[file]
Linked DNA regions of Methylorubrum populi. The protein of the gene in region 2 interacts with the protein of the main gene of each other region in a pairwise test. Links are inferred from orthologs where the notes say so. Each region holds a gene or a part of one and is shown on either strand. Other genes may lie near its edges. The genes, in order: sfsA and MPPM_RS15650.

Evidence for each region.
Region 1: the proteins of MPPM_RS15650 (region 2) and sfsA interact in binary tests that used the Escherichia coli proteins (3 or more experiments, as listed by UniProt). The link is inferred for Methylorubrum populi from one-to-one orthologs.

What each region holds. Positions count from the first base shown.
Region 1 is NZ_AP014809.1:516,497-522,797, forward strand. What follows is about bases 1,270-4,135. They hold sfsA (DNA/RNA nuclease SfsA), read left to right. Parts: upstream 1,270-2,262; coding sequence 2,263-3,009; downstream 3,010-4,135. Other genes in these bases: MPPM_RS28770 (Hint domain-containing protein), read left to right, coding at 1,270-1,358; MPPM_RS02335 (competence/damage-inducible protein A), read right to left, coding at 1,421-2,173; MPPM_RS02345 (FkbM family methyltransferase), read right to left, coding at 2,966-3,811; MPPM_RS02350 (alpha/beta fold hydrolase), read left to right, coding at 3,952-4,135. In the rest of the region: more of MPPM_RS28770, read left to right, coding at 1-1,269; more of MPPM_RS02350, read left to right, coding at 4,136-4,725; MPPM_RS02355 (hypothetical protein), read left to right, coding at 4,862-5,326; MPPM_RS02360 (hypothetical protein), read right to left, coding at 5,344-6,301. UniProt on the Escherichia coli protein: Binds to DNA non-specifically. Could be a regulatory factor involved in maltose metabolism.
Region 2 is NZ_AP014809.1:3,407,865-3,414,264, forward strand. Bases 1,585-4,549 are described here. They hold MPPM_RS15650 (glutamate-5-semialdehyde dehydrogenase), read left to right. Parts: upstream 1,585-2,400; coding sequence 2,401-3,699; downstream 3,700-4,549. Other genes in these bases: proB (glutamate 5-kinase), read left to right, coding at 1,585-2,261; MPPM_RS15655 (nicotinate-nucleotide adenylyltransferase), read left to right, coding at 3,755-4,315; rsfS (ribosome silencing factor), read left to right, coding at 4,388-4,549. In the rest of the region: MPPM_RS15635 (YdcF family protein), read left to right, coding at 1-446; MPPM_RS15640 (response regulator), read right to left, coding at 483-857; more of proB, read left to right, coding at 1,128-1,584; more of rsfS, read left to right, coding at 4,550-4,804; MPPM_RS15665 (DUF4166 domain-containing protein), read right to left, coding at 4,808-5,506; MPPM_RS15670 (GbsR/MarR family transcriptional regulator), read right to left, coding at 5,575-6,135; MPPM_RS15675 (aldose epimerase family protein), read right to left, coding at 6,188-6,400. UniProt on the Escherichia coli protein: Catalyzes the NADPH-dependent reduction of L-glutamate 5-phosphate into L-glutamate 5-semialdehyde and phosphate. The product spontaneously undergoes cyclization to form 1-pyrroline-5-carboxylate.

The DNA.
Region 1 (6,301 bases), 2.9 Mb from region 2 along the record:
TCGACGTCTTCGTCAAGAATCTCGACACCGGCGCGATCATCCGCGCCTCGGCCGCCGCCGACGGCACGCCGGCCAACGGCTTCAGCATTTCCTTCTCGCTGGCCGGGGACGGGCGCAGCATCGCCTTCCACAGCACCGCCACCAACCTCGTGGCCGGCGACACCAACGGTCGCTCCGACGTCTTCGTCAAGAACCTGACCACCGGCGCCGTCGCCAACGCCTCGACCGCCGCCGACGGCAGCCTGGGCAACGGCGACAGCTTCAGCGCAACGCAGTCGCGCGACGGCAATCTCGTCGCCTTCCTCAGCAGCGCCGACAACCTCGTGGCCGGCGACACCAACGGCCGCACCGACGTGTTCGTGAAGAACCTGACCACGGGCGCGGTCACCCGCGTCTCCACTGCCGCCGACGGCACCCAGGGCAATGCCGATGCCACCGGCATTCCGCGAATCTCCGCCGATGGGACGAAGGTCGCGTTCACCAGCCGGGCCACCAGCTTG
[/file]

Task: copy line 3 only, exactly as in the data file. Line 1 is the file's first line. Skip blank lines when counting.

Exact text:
Region 1: the proteins of MPPM_RS15650 (region 2) and sfsA interact in binary tests that used the Escherichia coli proteins (3 or more experiments, as listed by UniProt). The link is inferred for Methylorubrum populi from one-to-one orthologs.